“Offshore wind turbines typically have about a 20-year lifespan and with a large number of smaller turbines being installed from 2000 onwards, this could provide a steady workflow over the coming years for liftboats,” says Mr Day. “Equally, liftboats could provide a far more affordable turnkey solution for turbine installations compared to a full wind turbine installation vessel (WTIV).”
Outside of renewables, he feels there are some opportunities for larger liftboat units within the Middle East and Asia that could find work in alternative sectors, like civil engineering projects.
“[Smaller, older US GOM liftboats are] likely to continue to suffer as a result of poor overall market fundamentals and the continued pressure of Covid-19,” he observes. “Owners are remaining hopeful with the prospect of offshore wind in the US. However, there will be limited opportunities for these assets in this sector, due to the increasing size of turbines and European operator standards, resulting in most units being obsolete for tenders.”
“Opportunity could ‘come a knocking’ for some liftboat owners in offshore wind”
While the number of US-built liftboats is 50% larger than the internationally built fleet, the valuations are quite different. This is because liftboats built outside of the US are typically higher specification (DP1, DP2, SOLAS, larger crane capacity, larger deck area, etc), with larger leg length and have generally been built within the last five to eight years, according to Mr Day. “[This] creates a big difference between the asset values,” he says.
As a result, as of 16 February, the total US liftboat fleet value was US$281.62M, while the total fleet value of those built outside the was US$1.69Bn, according to VV.
VV - Coverage of liftboats
VV’s coverage of the liftboat sector will focus on three core services with live, fully automated current and historical market, demo and newbuild valuations for the entire liftboat fleet; a comprehensive fleet and commercial database with advanced search functionality; and live AIS and GIS mapping tools to track the world fleet with added analysis overlay functionality to incorporate all offshore (fields, wells, licenses etc) and renewables (windfarms, turbines, substations etc) GIS layers.
Plans call for full global fleet coverage, comprised of 247 liftboats, which will be categorised as ‘small, and ‘large’ liftboats. “Small liftboats,” explains Mr Day, “are mainly units in the US GOM and West Africa and large liftboats are those built or working in the Middle East, Asia and Southeast Asia.”
With prospects for offshore wind growing, VV anticipates further valuation coverage in the renewables sector, adding automated values for crew transfer vessels in the near future, says Mr Day.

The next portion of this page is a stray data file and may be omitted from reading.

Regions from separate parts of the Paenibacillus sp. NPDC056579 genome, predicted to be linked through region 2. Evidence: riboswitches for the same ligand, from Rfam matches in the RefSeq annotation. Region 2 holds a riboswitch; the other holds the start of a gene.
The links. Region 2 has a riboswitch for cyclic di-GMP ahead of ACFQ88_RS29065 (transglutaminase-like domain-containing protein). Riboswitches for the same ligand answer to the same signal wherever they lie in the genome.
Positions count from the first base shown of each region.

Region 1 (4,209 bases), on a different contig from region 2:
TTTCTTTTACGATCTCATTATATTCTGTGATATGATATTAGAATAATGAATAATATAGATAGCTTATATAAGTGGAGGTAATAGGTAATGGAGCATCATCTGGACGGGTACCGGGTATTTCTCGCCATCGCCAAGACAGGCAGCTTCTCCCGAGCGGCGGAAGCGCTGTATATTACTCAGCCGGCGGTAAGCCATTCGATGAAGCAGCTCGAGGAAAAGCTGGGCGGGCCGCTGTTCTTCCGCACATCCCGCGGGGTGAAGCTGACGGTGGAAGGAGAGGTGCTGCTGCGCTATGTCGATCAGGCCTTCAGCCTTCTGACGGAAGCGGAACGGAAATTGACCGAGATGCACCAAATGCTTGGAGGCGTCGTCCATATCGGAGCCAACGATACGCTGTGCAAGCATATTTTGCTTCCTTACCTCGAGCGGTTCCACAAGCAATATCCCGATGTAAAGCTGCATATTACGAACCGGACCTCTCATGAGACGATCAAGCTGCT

Valuing liftboats with an algorithm
VesselsValue explains that its VV algorithm is a “transactional-based, five-factor model” which will impact a liftboat’s valuation.
These five factors are based on firstly, the type of liftboat, whether it is both self-elevating and self-propelled. VV says only assets that meet these criteria will be applicable to live valuations.
Secondly, the five factors are based on the features of the vessel and specification. For example, buyers will pay more for a vessel built at the most reputable yards compared to a similar vessel built at a less-established yard.
Thirdly, the age of a vessel, which VV explains is not simply a matter of depreciation by a fixed annual amount. “A vessel has a finite but unknown lifetime over which to generate earnings, and VV’s regression analysis commonly finds in the first few years of a vessel’s life the depreciation is not so steep. However, after five years its curve steepens until it’s nearing the end of its life, when the age depreciation tends to stabilise again,” says VV.
Fourthly, a liftboat’s size impacts its value. When it comes to the liftboat market, size is determined by leg length and measured in feet (ft). “Typically, as leg length increases the cost of construction increases,” says VV.
The fifth and final factor is earnings sentiment. VV explains that the best proxy for offshore earnings sentiment is an index derived from a long- and short-term rolling average of the Brent Crude price. The oil price is the prime driver for the offshore market, and effects vessel utilisation, charter rates and market values. The correlation has been tested historically.
VV head of offshore Robert Day adds, “The primary driving factor in the fluctuation of a vessel’s value is the S&P market.” These transactions are automatically fed into VV’s algorithm once confirmed. “The more recent a transaction, the greater its influence on the current prices, hence the importance in shipping of ‘last done’ deal.”